The second change in direction of the incidence curve of tuberculosis is the subject of this chapter and was a much more serious occurrence that highlighted fundamental flaws in the country's tuberculosis control programme. As can be seen in Fig. 2, targeted funding for tuberculosis at the federal level disappeared in 1972 and didn't reappear until 1978. Even after targeted funds were appropriated, funding levels remained at or below what they had been in the late 1940s. This is

FIG. 3. Initials

Per cent change in numbers of reported tuberculosis cases between 1984 and 1992. stand for individual states.

FIG. 3. Initials

Per cent change in numbers of reported tuberculosis cases between 1984 and 1992. stand for individual states.

not to say that there was no money for tuberculosis control: local funding continued, although probably at a reduced rate until it was evident that there was a serious problem in the late 1980s.

At least in part the reasons for the lack of broad concern with tuberculosis were related to the fact that the resurgence of the disease was focal. As is shown in Fig. 3, the increase in tuberculosis cases between 1984 and 1992 occurred mainly in the most populous states with New York leading the way. It is worth noting, however, that even among the states that had no increase between 1984 and 1992 the overall percentage decline was less than in previous years.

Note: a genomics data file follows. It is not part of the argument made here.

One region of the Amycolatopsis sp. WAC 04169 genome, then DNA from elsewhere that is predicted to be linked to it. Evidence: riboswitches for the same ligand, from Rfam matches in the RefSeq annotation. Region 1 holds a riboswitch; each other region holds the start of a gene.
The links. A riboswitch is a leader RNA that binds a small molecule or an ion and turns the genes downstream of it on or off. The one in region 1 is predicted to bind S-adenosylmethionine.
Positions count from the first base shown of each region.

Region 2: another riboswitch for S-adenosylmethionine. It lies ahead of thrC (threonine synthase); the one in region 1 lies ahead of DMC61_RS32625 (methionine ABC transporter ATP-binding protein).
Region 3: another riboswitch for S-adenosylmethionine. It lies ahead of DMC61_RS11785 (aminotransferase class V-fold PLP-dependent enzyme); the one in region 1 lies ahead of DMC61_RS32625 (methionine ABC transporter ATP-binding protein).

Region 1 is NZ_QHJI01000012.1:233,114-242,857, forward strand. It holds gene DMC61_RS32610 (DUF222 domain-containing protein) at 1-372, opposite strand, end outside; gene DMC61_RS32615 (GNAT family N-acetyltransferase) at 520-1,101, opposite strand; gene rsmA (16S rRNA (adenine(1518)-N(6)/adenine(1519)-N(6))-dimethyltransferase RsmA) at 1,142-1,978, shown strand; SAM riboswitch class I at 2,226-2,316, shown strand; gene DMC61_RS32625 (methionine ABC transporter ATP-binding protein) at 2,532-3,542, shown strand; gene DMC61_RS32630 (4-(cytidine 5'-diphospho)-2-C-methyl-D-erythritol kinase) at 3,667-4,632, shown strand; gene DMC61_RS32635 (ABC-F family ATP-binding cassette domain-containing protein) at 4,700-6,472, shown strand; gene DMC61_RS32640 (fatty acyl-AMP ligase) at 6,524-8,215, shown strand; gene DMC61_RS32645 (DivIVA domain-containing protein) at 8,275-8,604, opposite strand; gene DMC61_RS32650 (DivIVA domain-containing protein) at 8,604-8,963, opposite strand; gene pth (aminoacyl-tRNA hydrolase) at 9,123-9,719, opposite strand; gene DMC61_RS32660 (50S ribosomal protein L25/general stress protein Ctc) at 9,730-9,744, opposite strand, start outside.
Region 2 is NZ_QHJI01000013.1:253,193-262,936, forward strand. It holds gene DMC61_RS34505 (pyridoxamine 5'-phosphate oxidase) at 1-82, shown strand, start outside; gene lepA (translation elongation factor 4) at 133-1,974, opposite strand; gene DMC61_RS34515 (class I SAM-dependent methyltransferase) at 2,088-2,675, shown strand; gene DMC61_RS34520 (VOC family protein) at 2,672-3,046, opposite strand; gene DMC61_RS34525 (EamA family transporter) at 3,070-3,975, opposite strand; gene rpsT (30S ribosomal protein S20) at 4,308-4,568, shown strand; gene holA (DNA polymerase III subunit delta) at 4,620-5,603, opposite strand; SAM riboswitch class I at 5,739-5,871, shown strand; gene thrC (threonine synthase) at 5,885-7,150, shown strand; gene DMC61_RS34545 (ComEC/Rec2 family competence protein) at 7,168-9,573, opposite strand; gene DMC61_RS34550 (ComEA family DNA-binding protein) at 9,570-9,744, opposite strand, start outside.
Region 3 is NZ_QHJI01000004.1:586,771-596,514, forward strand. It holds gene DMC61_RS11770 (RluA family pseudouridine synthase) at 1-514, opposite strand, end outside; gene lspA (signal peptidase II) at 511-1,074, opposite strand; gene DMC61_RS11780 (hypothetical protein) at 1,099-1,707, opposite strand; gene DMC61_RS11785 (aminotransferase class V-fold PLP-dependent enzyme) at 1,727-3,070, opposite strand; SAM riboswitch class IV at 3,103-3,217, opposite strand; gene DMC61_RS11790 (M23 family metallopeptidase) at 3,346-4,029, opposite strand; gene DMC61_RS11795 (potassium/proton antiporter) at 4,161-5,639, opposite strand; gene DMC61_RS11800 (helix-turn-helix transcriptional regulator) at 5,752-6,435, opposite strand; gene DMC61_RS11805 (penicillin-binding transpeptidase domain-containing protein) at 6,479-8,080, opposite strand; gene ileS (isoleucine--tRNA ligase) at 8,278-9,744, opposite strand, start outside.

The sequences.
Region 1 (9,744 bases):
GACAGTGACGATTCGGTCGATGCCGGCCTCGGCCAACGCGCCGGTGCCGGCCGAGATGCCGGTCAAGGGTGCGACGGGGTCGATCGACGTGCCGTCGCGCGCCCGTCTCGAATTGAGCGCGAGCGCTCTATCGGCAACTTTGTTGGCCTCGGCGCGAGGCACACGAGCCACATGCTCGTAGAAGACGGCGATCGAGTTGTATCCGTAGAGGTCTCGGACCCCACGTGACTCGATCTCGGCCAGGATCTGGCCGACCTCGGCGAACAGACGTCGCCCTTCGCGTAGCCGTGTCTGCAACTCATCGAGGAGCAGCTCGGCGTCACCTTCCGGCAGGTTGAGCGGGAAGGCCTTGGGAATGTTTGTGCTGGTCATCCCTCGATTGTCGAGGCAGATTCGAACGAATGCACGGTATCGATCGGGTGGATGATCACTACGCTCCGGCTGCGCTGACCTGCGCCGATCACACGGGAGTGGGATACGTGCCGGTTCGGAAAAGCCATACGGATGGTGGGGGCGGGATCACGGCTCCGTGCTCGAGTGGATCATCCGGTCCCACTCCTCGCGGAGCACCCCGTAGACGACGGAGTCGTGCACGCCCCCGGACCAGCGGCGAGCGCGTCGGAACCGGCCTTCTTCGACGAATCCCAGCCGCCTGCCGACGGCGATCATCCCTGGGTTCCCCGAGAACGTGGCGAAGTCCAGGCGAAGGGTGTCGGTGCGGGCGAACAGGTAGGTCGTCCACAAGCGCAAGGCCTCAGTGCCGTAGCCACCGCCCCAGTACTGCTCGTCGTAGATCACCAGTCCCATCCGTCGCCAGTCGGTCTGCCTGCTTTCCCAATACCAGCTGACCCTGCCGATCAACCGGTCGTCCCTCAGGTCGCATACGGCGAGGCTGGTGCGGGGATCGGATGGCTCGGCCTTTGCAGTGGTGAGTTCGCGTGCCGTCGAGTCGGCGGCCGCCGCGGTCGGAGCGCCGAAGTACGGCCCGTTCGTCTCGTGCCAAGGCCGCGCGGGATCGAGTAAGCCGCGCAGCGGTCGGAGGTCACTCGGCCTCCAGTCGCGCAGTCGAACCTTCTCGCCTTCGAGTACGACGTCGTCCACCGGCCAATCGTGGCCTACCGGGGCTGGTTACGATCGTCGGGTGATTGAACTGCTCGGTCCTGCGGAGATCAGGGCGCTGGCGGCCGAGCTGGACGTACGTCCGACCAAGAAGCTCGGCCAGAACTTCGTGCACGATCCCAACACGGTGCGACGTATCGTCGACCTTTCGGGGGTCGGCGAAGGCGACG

Perhaps the defining event in attracting public attention to the seriousness of the resurgence of tuberculosis was the death of a prison guard in upstate New York from multidrug-resistant tuberculosis. That this unfortunate occurrence took place against an emerging backdrop of increasing rates of tuberculosis caused by organisms resistant to at least isoniazid and rifampicin succeeded in alerting the public and policy-makers to the need for increased support for tuberculosis control at the national level (Frieden et al 1993). Hence, the Centers for Disease Control funding for tuberculosis increased from approximately US$45 million in 1992 to US$140 million in 1993.

In New York City, the epicentre of both the overall resurgence and the outbreaks of multidrug-resistant tuberculosis, funding for tuberculosis control increased from US$4 million in 1988 to a peak of more than US$40 million in 1994 (Frieden et al 1993, 1995, Fujiwara & Sherman 1997). In all, since the

Foreign-born cases secondary cases

Foreign-born cases secondary cases

US-born cases secondary cases

US-born cases secondary cases

FIG. 4. Interactions between US-born and foreign-born tuberculosis cases in San Francisco 1993-1994. Data from Chin et al (1998).

resurgence began, an estimated total of US$791 million has been spent in New York City to restore control of the disease (Fujiwara & Sherman 1997). Control of tuberculosis has been restored in New York City and in the US as a whole, but it has been an expensive lesson. To avoid repeating the past failures we will have to examine carefully the epidemiology of the disease and to define and focus strategies more precisely and efficiently. In San Francisco we have been using a combination of conventional and molecular epidemiology to examine the dynamics of tuberculosis (Small et al 1994). These investigations have enabled determination of the interactions among risk factors for tuberculosis and the behaviour of the epidemic over time.